April 15, 2020
Re: Why Community Development Block Grant (CDBG) Funds Should Support Rental Assistance Programs
To state and local leaders,
The organizations signed on below urge state and local officials to prioritize the use of CDBG funds to provide rental assistance to ensure that impacted families can remain stably housed during and after the COVID-19 crisis. This letter has been shared with state and local decision-makers responsible for the allocation and disbursement of CDBG funds.
On April 8th, 2020, the federal government began releasing Community Development Block Grant (CDBG) funds provided by the federal Coronavirus Aid, Relief, and Economic Security (CARES) act. CDBG funds are provided to both state governments and directly to some local governments to be used to improve housing, living environments, and economic opportunities, principally for persons with low and moderate incomes. State and local officials should prioritize the use of CDBG funds to provide rental assistance to ensure that impacted families can remain stably housed during and after the COVID-19 crisis.
Renters need immediate relief for rent payments amid the COVID-19 crisis. Renters have lower incomes and savings and have greater difficulty in paying for their housing costs, making them particularly vulnerable to economic shocks. Low-income households are particularly challenged during this crisis, and should receive priority. According to the National Multifamily Housing Council, nearly one-third of renters were unable to pay their rent in April. The National Low Income Housing Coalition estimates that the number of extremely- and very-low-income renters who pay more than 50% of their income on rent will increase by nearly 20% as a result of the COVID-19 economic crisis.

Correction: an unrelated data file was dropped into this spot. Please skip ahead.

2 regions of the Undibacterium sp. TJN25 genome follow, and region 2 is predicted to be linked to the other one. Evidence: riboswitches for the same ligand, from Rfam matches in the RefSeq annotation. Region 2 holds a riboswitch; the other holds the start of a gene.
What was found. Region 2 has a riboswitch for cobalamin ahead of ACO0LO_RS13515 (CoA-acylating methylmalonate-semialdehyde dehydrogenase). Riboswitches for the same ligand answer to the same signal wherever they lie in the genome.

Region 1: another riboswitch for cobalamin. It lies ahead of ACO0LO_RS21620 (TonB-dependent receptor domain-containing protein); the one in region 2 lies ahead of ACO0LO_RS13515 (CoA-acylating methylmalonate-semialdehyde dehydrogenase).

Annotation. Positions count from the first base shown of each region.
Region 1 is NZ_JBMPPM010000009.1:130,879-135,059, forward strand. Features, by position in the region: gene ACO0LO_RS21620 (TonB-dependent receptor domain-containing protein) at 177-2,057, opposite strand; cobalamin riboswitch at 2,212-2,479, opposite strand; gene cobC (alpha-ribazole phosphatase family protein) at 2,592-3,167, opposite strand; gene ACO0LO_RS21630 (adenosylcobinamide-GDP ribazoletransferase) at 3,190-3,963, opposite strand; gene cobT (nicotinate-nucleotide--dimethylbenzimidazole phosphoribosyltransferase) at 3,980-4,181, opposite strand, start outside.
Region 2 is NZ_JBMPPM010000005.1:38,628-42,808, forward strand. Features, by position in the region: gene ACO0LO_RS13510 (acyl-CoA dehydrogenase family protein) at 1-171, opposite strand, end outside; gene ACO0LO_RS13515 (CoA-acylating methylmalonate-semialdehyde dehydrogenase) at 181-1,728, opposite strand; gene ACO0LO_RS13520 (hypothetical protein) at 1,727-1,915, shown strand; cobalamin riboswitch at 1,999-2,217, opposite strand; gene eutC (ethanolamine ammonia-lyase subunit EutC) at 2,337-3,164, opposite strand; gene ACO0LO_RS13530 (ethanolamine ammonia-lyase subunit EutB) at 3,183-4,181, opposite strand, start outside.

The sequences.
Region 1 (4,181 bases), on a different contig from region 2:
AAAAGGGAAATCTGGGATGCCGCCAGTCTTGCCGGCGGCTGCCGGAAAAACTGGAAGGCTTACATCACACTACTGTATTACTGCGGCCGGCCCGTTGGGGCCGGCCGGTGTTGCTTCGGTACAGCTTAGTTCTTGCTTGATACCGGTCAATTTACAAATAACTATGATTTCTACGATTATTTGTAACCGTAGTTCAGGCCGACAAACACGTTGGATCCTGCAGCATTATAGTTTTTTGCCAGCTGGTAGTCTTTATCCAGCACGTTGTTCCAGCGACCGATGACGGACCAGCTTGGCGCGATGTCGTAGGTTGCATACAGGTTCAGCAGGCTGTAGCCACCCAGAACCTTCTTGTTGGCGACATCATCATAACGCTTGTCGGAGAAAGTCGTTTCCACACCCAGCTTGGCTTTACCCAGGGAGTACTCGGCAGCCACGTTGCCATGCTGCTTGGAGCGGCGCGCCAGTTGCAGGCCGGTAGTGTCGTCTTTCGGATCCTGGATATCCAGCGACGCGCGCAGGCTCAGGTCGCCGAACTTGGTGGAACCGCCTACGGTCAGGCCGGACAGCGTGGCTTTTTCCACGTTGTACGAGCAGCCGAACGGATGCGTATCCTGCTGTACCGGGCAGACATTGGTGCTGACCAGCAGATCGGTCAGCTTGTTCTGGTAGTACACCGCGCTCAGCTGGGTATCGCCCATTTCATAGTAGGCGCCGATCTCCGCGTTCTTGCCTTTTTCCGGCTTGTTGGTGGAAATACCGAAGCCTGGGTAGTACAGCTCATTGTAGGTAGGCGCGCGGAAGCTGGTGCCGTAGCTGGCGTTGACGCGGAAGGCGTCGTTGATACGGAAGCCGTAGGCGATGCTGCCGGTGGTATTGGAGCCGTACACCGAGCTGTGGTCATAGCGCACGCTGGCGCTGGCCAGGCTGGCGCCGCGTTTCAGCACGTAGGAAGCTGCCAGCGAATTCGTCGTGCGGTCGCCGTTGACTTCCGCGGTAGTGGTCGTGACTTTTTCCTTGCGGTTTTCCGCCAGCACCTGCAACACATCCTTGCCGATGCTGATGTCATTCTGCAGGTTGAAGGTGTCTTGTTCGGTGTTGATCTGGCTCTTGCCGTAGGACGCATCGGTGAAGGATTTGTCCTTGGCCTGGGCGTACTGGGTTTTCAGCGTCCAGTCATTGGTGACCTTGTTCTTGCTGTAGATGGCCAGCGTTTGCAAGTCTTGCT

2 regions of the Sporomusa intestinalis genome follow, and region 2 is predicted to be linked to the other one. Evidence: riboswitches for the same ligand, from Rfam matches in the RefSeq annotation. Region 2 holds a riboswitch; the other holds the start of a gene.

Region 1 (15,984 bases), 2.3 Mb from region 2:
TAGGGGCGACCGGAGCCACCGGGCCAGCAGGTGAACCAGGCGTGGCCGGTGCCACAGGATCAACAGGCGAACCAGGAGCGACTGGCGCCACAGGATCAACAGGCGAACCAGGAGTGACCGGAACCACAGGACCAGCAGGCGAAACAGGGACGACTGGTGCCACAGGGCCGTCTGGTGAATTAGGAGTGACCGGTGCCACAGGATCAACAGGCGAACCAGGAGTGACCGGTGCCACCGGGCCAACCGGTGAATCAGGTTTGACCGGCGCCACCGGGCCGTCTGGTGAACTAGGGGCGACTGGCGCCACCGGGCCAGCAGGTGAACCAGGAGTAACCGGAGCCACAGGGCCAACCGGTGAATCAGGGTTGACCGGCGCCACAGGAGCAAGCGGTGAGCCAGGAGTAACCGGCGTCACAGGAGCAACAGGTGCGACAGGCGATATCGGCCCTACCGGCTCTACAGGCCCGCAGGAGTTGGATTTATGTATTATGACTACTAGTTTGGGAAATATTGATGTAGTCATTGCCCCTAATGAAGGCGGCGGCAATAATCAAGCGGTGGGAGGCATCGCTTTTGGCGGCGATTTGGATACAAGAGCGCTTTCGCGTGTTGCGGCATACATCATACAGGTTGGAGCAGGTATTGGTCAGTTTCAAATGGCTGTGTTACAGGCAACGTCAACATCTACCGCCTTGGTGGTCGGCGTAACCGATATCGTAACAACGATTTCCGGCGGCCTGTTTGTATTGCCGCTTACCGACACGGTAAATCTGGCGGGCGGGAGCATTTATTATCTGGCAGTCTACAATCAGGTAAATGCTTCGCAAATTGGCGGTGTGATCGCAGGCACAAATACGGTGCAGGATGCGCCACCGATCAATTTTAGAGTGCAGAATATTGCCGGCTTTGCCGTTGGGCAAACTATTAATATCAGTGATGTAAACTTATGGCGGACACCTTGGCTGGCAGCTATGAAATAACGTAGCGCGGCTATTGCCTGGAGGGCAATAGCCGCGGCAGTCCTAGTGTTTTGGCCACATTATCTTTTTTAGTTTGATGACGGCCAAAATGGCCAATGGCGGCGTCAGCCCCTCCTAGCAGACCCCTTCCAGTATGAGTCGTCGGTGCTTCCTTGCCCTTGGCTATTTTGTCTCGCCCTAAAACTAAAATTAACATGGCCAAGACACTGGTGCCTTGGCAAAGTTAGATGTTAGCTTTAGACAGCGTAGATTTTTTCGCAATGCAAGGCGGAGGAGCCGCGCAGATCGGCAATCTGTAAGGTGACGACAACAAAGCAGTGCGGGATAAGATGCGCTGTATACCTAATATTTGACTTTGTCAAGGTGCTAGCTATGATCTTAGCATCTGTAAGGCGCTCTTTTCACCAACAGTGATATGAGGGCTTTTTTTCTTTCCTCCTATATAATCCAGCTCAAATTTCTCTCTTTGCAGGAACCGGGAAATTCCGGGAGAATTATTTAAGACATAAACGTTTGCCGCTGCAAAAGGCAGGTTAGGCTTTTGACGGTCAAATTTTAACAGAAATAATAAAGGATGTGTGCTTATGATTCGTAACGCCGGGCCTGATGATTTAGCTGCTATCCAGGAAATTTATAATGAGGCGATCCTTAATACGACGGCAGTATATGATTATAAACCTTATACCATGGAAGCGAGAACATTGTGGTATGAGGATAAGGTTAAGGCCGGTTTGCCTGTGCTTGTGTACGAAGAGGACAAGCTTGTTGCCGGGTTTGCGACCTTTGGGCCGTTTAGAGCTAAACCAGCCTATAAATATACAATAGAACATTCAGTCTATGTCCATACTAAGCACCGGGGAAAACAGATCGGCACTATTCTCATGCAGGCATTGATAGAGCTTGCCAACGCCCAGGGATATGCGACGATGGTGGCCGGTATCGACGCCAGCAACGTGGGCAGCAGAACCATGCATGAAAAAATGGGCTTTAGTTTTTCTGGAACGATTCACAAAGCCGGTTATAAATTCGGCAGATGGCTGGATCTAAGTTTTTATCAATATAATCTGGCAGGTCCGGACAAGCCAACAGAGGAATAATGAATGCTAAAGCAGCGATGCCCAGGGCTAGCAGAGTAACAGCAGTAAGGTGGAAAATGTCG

Using CDBG funds to create new or supplement existing rental assistance programs will have multiple benefits:
- Rental assistance is a necessary complement to eviction moratoriums. Eviction moratoriums do not eliminate the obligation to pay rent. Unless relief is provided, renters who are impacted by the economic downturn and unable to pay back rents risk being evicted when the moratoriums expire.
- Rental assistance helps to ensure that rental housing owners can continue to operate their buildings safely. Many affordable rental units are in buildings that do not generate enough operating revenue to withstand a sudden loss of income. Deferred maintenance could put renters at risk and lead to a loss of much needed affordable housing.
- Rental assistance will benefit the local economy. Providing relief to renters will help them stretch their limited income so they can afford other essential household needs. Helping building owners to maintain their properties allows them to continue to employ their staff and purchase local goods and services.
- Rental assistance will protect renters in need who do not currently receive federal rental subsidies. Only 25% of renters who are in need of rental assistance currently receive it through federal housing programs. Tens of millions of renters living in naturally occurring affordable housing do not currently benefit from any rent subsidies.
More than 16 million Americans filed for unemployment over the past three weeks. At a time when Americans are being ordered to stay home, a person’s immediate and devastating loss of income cannot be allowed to increase their risk of displacement. Rental assistance to families and individuals is needed now.
Use the following link for funding allocation information provided by NLIHC:
For general inquiries, contact Annika Brindel of the National Housing Trust at abrindel[email protected] You may also contact any of the below organizations at the below-listed emails.
On behalf of the following individuals and organizations,
Annika (Brink) Brindel,
The National Housing Trust
Natural Resources Defense Council
DeSales Community Development
Tower Grove Neighborhoods CDC
US Green Building Council - Gateway Chapter
Jeff Smith, Ph.D.,
Missouri Workforce Housing Association